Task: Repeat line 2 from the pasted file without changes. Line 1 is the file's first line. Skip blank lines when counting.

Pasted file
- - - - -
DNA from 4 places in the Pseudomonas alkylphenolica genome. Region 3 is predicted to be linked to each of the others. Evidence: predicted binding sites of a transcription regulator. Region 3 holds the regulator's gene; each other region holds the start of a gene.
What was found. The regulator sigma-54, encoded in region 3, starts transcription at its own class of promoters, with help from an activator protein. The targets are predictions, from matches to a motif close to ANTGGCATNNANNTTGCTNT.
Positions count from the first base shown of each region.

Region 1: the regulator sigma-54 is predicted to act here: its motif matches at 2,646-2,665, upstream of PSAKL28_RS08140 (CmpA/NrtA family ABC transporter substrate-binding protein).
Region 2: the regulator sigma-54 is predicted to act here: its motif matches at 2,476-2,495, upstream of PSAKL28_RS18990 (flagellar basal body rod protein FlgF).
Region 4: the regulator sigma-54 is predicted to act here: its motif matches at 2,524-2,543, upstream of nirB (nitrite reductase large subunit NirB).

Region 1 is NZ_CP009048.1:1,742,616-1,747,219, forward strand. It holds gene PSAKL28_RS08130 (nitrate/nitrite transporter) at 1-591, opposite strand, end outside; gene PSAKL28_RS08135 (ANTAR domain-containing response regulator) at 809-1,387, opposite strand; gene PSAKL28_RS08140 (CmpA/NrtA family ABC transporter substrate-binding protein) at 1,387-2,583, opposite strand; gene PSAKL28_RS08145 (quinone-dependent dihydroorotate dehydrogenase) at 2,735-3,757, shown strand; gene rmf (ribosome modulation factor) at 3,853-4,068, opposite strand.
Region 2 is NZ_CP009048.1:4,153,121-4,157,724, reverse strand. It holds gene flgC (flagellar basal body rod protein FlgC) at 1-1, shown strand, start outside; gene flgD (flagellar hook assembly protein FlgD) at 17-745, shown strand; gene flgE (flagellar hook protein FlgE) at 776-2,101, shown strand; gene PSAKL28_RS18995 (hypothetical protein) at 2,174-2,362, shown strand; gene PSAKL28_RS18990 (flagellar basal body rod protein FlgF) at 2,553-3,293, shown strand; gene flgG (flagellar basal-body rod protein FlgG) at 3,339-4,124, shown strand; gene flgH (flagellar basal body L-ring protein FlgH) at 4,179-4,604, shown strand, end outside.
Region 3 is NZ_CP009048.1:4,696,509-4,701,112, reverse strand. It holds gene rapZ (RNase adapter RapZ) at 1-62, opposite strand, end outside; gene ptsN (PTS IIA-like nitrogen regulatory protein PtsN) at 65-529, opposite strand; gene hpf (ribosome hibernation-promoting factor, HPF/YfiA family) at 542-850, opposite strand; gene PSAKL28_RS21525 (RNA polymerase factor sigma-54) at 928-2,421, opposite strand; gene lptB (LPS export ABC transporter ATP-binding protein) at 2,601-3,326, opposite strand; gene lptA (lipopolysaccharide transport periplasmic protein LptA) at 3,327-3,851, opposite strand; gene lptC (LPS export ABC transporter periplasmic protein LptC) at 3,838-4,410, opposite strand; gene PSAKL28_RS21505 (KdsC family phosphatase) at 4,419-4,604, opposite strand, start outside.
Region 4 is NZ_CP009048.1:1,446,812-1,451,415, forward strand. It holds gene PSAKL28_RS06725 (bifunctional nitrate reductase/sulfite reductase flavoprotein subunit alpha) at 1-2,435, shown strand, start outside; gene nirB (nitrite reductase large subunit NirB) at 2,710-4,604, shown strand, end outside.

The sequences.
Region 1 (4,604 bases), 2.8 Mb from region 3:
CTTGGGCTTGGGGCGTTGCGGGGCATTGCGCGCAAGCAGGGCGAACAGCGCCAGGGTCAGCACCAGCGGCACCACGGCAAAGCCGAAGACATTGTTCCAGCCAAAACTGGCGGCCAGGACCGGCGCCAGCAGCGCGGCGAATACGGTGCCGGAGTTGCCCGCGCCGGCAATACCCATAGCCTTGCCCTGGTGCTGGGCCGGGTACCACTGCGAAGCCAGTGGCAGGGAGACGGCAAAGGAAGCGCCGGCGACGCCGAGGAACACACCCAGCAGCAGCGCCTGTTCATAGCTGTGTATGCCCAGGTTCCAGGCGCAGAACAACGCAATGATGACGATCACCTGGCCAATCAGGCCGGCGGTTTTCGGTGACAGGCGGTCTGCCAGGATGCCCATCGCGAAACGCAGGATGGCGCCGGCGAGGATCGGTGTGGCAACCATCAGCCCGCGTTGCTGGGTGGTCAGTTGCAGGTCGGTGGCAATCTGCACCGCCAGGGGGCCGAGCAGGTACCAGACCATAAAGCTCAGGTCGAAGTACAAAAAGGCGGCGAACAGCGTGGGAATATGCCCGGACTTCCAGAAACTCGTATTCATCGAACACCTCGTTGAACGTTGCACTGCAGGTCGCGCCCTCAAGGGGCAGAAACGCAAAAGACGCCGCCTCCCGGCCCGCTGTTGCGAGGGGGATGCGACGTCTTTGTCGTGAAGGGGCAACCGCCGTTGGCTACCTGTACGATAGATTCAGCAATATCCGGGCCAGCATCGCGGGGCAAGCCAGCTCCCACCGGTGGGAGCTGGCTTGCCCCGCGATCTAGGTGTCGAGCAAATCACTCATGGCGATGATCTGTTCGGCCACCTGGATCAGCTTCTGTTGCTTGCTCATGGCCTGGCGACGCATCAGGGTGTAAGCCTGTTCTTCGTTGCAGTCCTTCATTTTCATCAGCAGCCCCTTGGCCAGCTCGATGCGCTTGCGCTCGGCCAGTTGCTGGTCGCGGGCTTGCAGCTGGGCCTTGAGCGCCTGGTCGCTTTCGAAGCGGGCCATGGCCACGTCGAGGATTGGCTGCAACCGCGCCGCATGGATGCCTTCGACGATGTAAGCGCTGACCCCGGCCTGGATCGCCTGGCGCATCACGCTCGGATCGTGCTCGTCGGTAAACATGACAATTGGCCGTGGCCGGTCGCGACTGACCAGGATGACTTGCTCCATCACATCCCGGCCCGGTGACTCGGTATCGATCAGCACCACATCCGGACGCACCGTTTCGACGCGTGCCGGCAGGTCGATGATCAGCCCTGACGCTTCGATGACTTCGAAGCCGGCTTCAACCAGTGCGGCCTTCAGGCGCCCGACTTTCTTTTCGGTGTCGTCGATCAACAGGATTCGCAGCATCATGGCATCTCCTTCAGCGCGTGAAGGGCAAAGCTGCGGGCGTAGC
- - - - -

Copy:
What was found. The regulator sigma-54, encoded in region 3, starts transcription at its own class of promoters, with help from an activator protein. The targets are predictions, from matches to a motif close to ANTGGCATNNANNTTGCTNT.